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Opera in three acts
Text based on a libretto by Silvio Stampiglia
First performed April 15th 1738, King's Theatre Haymarket, London
ca. 3hrs 20 mins including one interval (after 2 hours)
Sung in Italian with German surtitles
The king loves a tree – but adores women too. And he knows how to rule. The opera begins with his declaration of love for a plane tree, Ombra mai fu – one of the most beautiful arias ever written. At the centre of this confusing tragicomedy is a royal eccentric, Xerxes. The lovesick king and his level-headed brother Arsamene are as different as chalk and cheese. Arsamene always does what it right. Xerxes always wants what he can't get. He plans to build a huge bridge for his army so that they can conquer Europe, and win over his brother's beloved Romilda. But the king is already engaged to Amastre, a king's daughter who, disguised as a soldier, is secretly, and furiously, watching everything. Love, envy and jealousy, wrongly delivered letters and misleading promises lead to all sorts of confusion. In the end Xerxes is forced to accept that he cannot rule people's emotions. Might he find happiness again with his beloved plane tree?
Xerxes was one of Handel's last operas. It bears witness to the polished and virtuoso late style of the by then marked by illness composer. The unusual opening aria sung by Xerxes is not the only pointer to a new musical dramaturgy – there are no da capo arias, the switching between recitatives and arias is rapid and the opera takes on a dizzying tempo. Handel's late work is a vicious persiflage about the longings, doubts, quirks and (self)destructive megalomania of a ruler.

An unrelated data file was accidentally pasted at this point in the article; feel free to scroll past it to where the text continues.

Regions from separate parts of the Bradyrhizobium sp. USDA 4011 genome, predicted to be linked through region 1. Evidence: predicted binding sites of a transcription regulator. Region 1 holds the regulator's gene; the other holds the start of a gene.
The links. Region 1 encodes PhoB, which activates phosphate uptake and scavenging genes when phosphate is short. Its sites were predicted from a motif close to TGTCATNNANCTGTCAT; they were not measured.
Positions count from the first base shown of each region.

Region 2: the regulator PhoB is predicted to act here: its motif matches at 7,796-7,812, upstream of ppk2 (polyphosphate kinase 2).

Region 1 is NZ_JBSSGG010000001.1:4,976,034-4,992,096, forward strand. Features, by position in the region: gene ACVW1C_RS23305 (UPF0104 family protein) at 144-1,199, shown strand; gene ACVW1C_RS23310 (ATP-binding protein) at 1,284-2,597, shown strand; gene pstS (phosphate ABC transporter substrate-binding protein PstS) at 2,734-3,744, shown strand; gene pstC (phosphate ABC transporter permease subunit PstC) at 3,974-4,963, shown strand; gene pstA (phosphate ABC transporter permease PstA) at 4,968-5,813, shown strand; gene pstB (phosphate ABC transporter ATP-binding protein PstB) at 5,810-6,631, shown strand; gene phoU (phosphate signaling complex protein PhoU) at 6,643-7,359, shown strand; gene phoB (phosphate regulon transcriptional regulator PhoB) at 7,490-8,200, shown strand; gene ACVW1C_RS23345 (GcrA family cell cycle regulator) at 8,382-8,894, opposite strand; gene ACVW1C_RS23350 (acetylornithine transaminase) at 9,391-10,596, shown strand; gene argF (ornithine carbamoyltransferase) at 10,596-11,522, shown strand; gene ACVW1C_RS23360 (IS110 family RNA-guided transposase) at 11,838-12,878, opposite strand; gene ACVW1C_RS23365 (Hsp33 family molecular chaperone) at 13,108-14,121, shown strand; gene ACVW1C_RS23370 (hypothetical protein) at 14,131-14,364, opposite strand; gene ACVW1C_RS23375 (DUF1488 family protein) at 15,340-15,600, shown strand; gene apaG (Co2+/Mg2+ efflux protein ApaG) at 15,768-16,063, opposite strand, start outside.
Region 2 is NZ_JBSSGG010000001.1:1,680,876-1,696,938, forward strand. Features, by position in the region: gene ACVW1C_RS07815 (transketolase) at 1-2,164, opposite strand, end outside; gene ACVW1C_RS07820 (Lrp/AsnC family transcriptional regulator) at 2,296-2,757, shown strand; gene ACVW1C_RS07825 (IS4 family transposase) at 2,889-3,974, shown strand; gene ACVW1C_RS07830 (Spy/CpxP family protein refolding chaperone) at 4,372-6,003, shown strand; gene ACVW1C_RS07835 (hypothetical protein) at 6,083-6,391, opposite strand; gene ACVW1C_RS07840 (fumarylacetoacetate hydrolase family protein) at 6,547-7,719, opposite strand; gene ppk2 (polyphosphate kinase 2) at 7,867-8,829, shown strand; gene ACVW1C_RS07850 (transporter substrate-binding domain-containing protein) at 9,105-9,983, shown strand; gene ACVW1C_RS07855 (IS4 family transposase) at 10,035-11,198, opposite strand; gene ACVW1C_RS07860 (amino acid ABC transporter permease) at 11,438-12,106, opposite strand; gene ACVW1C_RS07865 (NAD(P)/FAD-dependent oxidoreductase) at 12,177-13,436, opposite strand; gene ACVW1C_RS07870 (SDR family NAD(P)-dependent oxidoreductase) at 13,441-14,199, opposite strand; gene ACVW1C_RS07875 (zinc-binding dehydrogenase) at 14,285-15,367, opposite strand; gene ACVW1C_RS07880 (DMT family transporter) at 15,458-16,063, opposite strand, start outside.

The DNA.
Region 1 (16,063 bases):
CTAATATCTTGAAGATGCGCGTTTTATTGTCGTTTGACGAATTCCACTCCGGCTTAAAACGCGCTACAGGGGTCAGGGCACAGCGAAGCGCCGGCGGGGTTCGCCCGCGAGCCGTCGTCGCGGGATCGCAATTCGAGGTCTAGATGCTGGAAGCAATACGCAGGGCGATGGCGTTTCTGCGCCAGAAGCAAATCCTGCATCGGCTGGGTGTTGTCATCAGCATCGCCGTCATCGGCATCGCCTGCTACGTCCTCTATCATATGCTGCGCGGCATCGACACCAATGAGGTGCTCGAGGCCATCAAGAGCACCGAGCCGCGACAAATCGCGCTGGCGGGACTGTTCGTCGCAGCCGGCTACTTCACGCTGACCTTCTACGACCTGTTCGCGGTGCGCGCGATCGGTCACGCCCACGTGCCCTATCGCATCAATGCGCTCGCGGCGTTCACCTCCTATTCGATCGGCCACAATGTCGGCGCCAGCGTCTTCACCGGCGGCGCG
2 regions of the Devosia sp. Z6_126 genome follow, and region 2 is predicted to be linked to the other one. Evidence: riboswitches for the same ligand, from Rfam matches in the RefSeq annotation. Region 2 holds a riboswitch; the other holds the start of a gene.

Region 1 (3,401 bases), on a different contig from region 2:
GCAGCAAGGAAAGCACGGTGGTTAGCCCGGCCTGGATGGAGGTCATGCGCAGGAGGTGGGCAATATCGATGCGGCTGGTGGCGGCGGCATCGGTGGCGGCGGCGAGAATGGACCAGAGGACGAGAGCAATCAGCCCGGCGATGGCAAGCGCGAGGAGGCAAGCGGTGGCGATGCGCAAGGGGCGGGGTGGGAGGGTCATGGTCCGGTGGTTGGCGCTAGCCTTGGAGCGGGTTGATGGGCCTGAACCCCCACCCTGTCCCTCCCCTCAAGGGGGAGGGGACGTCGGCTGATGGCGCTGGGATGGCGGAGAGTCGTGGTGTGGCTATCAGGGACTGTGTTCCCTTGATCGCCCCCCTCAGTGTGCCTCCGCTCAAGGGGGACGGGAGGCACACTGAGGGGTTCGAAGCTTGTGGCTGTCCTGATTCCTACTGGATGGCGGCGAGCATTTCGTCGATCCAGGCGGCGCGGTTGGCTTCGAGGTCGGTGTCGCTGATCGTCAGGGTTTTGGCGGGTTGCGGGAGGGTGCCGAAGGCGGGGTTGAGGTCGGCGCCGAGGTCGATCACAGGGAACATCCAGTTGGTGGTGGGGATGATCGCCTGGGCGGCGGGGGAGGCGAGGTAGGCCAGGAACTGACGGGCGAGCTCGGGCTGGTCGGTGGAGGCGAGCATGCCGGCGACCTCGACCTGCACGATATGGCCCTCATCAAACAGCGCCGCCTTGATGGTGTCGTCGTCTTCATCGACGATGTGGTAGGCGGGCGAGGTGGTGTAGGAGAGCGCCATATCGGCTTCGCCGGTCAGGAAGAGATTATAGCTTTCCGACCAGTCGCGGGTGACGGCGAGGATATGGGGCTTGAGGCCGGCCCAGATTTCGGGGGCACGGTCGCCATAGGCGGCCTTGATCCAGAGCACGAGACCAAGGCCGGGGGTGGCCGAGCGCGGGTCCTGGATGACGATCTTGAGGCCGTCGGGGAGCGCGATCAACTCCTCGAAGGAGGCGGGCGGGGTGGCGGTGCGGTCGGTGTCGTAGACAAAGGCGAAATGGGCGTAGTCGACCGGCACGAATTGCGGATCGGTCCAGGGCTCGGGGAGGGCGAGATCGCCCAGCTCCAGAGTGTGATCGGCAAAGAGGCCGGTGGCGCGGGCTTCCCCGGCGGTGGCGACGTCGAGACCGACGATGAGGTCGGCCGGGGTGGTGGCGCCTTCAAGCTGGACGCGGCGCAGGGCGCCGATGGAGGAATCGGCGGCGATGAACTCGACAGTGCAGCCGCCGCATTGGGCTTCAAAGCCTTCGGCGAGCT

King Xerxes calms his soul by singing of his love for a plane tree. Elviro and Arsamene, Xerxes' brother, go to meet his beloved Romilda. When Xerxes sees Romilda he falls in love with her. He orders his brother to arrange his marriage to Romilda. Arsamene hesitates, so Xerxes decides to proclaim his love for her himself. Arsamene warns Romilda about Xerxes. She tries to comfort him, swearing to be true. Romilda's sister Atalanta declares that she loves Arsamene. He takes no notice of her at all. Xerxes asks Romilda to share the throne. Arsamene protests and is banished. To the frustration of the king, Romilda swears to remain faithful to her beloved. Amastre, daughter of the King of Tagor and disguised as a soldier, observes her fiancé Xerxes trying to woo Romilda. Amastre loves him and wants to win him back. Ariodate, Romilda and Atalanta's father, returns from victory at war. To reward him Xerxes promises that Romilda will marry a member of the royal family. Xerxes goes into raptures about his new love, without naming Romilda. Arsamene sends Elviro from exile with a letter to Romilda, asking for a secret meeting. Amastre swears to take revenge for Xerxes' infidelity. Atalanta tries everything to try and win the affections of Arsamene, her sister's intended. She suggests that Romilda marry Xerxes. But Romilda sees through her plan. Elviro has disguised himself as a flower seller to smuggle Arsamene's letter to Romilda. He meets Amastre (in soldier's clothes) and tells her about the Xerxes, Romilda, Arsamene love triangle. The abandoned woman gives up all hope. Atalanta persuades Elviro to hand over Arsamene's letter, telling him that Romilda has accepted the King's proposal. While Atalanta is reading the letter she is interrupted by Xerxes. Atalanta maintains that the letter was addressed to her and Arsamene only pretends to love Romilda. Xerxes is overjoyed and gives his blessing to Atalanta's marriage to Arsamene. Xerxes shows Romilda the letter. Although shaken, she swears to remain true to Arsamene. Xerxes storms off in fury. The bridge that Xerxes had built over the sea is officially opened. Arsamene has returned from exile. Xerxes promises him his beloved (he means Atalanta) and suggests a double wedding, but Arsamene only wants Romilda. The king tells Atalanta that Arsamene does not love her. INTERVAL Elviro gets drunk while looking for Arsamene and sees how the new bridge breaks up in a storm. Xerxes and Amastre bemoan their fates. Amastre almost gives herself away and hides. Xerxes tries a second time to win Romilda, but she is not to be persuaded. Amastre intervenes, wanting to save Romilda. The king has „him“ arrested, but Romilda makes sure that "he" is set free. Arsamene and Romilda ask Atalanta to explain her intrigues. The lovers are reconciled. Atalanta has no choice but to find a new man. Xerxes tries to talk Romilda round again. To gain time she appears to give in, on condition that her father Ariodate gives his blessing. Arsamene has heard everything and takes her to task. Romilda insists that she is innocent. Xerxes repeats his promise to Ariodate that Romilda will have a royal bridegroom. The delighted father believes that he means Arsamene. Romilda is resolute and rejects Xerxes again. He orders that Arsamene be killed. Romilda begs Amastre to warn Arsamene. In return Romilda is to give Amastre's declaration of love to Xerxes. Romilda warns her beloved that he is in danger. Arsamene does not trust her. They argue. In the midst of the wedding preparations Ariodate tells them of Xerxes' promise, according to which they are to marry. When Xerxes reveals the true identiy of the „royal bridegroom“ (he means himself), Ariodate explains to him that Romilda has just married Arsamene. After Xerxes receives Amastre's love letter he calls in desperation for the furies to help and orders Arsamene to kill Romilda. Amastre intervenes, reveals her true identity and threatens to kill Xerxes and then herself. Driven into a corner, Xerxes is remorseful and asks everyone to forgive him. Two couples are reunited: Romilda/Arsamene and Amastre/Xerxes. Atalanta is still searching. Peace at the royal court is restored.